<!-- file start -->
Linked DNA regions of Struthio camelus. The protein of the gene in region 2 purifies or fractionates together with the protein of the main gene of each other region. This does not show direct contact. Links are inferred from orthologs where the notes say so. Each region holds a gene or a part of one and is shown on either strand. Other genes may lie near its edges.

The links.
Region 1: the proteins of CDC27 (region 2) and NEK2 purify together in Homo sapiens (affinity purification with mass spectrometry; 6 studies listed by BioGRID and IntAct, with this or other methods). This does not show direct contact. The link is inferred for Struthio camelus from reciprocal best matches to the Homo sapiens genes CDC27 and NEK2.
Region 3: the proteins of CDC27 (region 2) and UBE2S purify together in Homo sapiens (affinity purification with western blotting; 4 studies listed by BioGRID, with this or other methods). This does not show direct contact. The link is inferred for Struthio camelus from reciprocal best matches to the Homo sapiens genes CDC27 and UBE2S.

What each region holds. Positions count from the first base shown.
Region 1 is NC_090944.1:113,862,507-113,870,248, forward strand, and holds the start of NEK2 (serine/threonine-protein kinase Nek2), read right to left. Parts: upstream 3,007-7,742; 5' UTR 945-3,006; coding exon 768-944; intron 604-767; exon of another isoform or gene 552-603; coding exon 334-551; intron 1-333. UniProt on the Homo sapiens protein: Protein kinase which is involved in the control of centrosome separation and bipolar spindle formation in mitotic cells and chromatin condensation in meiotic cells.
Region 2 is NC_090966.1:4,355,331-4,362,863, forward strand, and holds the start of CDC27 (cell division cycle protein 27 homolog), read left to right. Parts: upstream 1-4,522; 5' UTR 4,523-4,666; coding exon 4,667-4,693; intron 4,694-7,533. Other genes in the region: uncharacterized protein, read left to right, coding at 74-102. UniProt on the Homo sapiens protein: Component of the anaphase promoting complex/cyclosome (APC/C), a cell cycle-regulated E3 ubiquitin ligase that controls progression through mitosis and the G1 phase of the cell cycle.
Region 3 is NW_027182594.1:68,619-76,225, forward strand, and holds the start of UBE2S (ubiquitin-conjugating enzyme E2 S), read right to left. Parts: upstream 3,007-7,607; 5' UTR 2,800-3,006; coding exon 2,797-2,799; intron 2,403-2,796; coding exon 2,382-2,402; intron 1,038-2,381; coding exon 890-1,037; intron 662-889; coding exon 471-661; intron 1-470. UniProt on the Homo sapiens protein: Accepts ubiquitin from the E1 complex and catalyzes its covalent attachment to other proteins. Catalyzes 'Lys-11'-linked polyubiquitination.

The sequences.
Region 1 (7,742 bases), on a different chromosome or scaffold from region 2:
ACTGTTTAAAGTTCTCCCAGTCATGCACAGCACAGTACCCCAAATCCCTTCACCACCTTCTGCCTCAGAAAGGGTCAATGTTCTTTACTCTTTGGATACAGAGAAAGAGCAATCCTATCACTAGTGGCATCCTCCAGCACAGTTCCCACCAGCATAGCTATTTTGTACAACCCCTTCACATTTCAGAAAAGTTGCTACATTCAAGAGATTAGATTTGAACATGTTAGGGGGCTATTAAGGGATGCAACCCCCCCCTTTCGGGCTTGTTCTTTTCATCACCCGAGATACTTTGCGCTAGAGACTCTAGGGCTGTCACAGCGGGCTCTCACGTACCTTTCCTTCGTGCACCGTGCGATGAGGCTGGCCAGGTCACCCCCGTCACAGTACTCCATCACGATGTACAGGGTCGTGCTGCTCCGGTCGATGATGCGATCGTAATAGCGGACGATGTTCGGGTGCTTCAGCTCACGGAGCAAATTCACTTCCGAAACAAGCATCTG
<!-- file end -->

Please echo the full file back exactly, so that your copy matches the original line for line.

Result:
Linked DNA regions of Struthio camelus. The protein of the gene in region 2 purifies or fractionates together with the protein of the main gene of each other region. This does not show direct contact. Links are inferred from orthologs where the notes say so. Each region holds a gene or a part of one and is shown on either strand. Other genes may lie near its edges.

The links.
Region 1: the proteins of CDC27 (region 2) and NEK2 purify together in Homo sapiens (affinity purification with mass spectrometry; 6 studies listed by BioGRID and IntAct, with this or other methods). This does not show direct contact. The link is inferred for Struthio camelus from reciprocal best matches to the Homo sapiens genes CDC27 and NEK2.
Region 3: the proteins of CDC27 (region 2) and UBE2S purify together in Homo sapiens (affinity purification with western blotting; 4 studies listed by BioGRID, with this or other methods). This does not show direct contact. The link is inferred for Struthio camelus from reciprocal best matches to the Homo sapiens genes CDC27 and UBE2S.

What each region holds. Positions count from the first base shown.
Region 1 is NC_090944.1:113,862,507-113,870,248, forward strand, and holds the start of NEK2 (serine/threonine-protein kinase Nek2), read right to left. Parts: upstream 3,007-7,742; 5' UTR 945-3,006; coding exon 768-944; intron 604-767; exon of another isoform or gene 552-603; coding exon 334-551; intron 1-333. UniProt on the Homo sapiens protein: Protein kinase which is involved in the control of centrosome separation and bipolar spindle formation in mitotic cells and chromatin condensation in meiotic cells.
Region 2 is NC_090966.1:4,355,331-4,362,863, forward strand, and holds the start of CDC27 (cell division cycle protein 27 homolog), read left to right. Parts: upstream 1-4,522; 5' UTR 4,523-4,666; coding exon 4,667-4,693; intron 4,694-7,533. Other genes in the region: uncharacterized protein, read left to right, coding at 74-102. UniProt on the Homo sapiens protein: Component of the anaphase promoting complex/cyclosome (APC/C), a cell cycle-regulated E3 ubiquitin ligase that controls progression through mitosis and the G1 phase of the cell cycle.
Region 3 is NW_027182594.1:68,619-76,225, forward strand, and holds the start of UBE2S (ubiquitin-conjugating enzyme E2 S), read right to left. Parts: upstream 3,007-7,607; 5' UTR 2,800-3,006; coding exon 2,797-2,799; intron 2,403-2,796; coding exon 2,382-2,402; intron 1,038-2,381; coding exon 890-1,037; intron 662-889; coding exon 471-661; intron 1-470. UniProt on the Homo sapiens protein: Accepts ubiquitin from the E1 complex and catalyzes its covalent attachment to other proteins. Catalyzes 'Lys-11'-linked polyubiquitination.

The sequences.
Region 1 (7,742 bases), on a different chromosome or scaffold from region 2:
ACTGTTTAAAGTTCTCCCAGTCATGCACAGCACAGTACCCCAAATCCCTTCACCACCTTCTGCCTCAGAAAGGGTCAATGTTCTTTACTCTTTGGATACAGAGAAAGAGCAATCCTATCACTAGTGGCATCCTCCAGCACAGTTCCCACCAGCATAGCTATTTTGTACAACCCCTTCACATTTCAGAAAAGTTGCTACATTCAAGAGATTAGATTTGAACATGTTAGGGGGCTATTAAGGGATGCAACCCCCCCCTTTCGGGCTTGTTCTTTTCATCACCCGAGATACTTTGCGCTAGAGACTCTAGGGCTGTCACAGCGGGCTCTCACGTACCTTTCCTTCGTGCACCGTGCGATGAGGCTGGCCAGGTCACCCCCGTCACAGTACTCCATCACGATGTACAGGGTCGTGCTGCTCCGGTCGATGATGCGATCGTAATAGCGGACGATGTTCGGGTGCTTCAGCTCACGGAGCAAATTCACTTCCGAAACAAGCATCTG